How to become better at smelling and avoiding the many varieties of bullshit

blurbull

How strong is your bullshit detector? And what exactly IS the scientific definition of bullshit?

In this episode we explore both of those concepts as well as what makes a person susceptible to bullshit, how to identify and defend against it, and what kind of people are the most and least likely to be bowled over by bullshit artists and other merchants of feel-good woo.

You’ll hear how Gordon Pennycook and his team at the University of Waterloo set out to discover if there was a spectrum of receptivity for a certain kind of humbug they call pseudo-profound bullshit – the kind that sounds deep and meaningful at first glance, but upon closer inspection means nothing at all. They wondered, is there a “type” of person who is more susceptible to that kind of language, and if so, what other things about personalities and thinking styles correlate with that tolerance and lack of skepticism, and why?

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This episode is brought to you by The Great Courses. Get 80 percent off Behavioral Economics: When Psychology and Economics Collide presented by professor Scott Heutell along with many other fantastic lecture series by visiting this link and ordering today!

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In every episode, after I read a bit of self delusion news, I taste a cookie baked from a recipe sent in by a listener/reader. Read the rest

How to turn your fears and anxieties into positivity and productivity with cognitive reframing

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Reframing is one of those psychological tools that just plain works. It’s practical, simple, and with practice and repetition it often leads to real change in people with a variety of thinking problems.

It works because we rarely question our own interpretations, the meanings we construct when examining a set of facts, or our own introspections of internal emotional states. So much of the things the anxiety and fear we feel when anticipating the future is just the result of plucking from a grab bag of best guesses and assumptions, shaky models of reality that may or may not be accurate and will likely pan out much differently than we predict.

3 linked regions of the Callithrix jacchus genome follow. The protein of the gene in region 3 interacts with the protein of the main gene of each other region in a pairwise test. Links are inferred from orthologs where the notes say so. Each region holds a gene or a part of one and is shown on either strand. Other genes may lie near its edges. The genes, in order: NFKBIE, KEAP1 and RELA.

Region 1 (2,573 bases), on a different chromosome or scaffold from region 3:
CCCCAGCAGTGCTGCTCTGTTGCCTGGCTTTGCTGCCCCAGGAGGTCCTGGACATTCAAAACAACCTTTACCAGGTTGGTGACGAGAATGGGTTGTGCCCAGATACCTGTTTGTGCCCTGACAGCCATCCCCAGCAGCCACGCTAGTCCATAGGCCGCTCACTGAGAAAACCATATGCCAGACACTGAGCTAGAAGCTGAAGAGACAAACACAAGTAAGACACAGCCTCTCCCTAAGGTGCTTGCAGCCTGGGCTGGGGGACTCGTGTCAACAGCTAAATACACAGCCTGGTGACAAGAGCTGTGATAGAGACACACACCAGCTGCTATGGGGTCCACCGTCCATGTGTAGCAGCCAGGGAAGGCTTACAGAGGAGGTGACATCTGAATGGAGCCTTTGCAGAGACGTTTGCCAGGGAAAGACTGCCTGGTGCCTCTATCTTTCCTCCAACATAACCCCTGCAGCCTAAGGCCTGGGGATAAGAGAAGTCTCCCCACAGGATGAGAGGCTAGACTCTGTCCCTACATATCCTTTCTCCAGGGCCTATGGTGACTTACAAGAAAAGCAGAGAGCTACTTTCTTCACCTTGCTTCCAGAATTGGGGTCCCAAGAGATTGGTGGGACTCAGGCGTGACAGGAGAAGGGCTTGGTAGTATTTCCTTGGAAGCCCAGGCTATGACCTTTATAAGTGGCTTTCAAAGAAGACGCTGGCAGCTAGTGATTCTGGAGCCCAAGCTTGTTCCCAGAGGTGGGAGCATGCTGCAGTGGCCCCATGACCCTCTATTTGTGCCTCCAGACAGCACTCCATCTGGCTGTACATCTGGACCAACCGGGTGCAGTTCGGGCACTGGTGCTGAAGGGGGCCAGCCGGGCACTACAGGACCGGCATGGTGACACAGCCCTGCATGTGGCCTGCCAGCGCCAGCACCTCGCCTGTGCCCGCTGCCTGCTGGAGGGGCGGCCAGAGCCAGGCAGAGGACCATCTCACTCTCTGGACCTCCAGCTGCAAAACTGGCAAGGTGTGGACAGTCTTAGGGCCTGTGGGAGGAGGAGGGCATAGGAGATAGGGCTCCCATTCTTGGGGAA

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This episode is brought to you by The Great Courses. Get 80 percent off Understanding the Mysteries of Human Behavior presented by Professor Mark Leary along with many other fantastic lecture series by visiting this link and ordering today!

This episode is sponsored by Wealthfront, the automated investment service that makes it easy to invest your money the right way. Visit this link to to get your first $10,000 managed for free.

This episode of You Are Not So Smart is also brought to you by Squarespace, the all-in-one platform that makes it fast and easy to create your own professional website or online portfolio. For a free trial and 10 percent off, go to Squarespace.com and use the offer code SOSMART.

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New York City's Placebo Buttons and The Post Hoc Fallacy

David McRaney explains why placebo buttons surround you, pretending to do your bidding.

Willpower as a rechargeable battery

In this episode of You Are Not So Smart David McRaney explores ego depletion and all the things that can cause it, from feeling rejection to holding back tears to avoiding the temptation of cookies.

Why do you sabotage yourself when trying to break bad habits?

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Why did we blow on Nintendo game cartridges?

And what are the ramifications of rubbing a beard with an infected chicken before conducting lab work? Tune in to the latest episode of You Are Not So Smart to find out!

Monitoring a computer transistor to understand why a YouTube video is funny

Even though we are learning more and more about what is "under the hood" of human consciousness, it might not tell us what we most want to know about ourselves. It could be like monitoring a transistor in a computer to better understand why a YouTube video was funny. David McRaney explores the dangers of reductionism in the You Are Not So Smart podcast.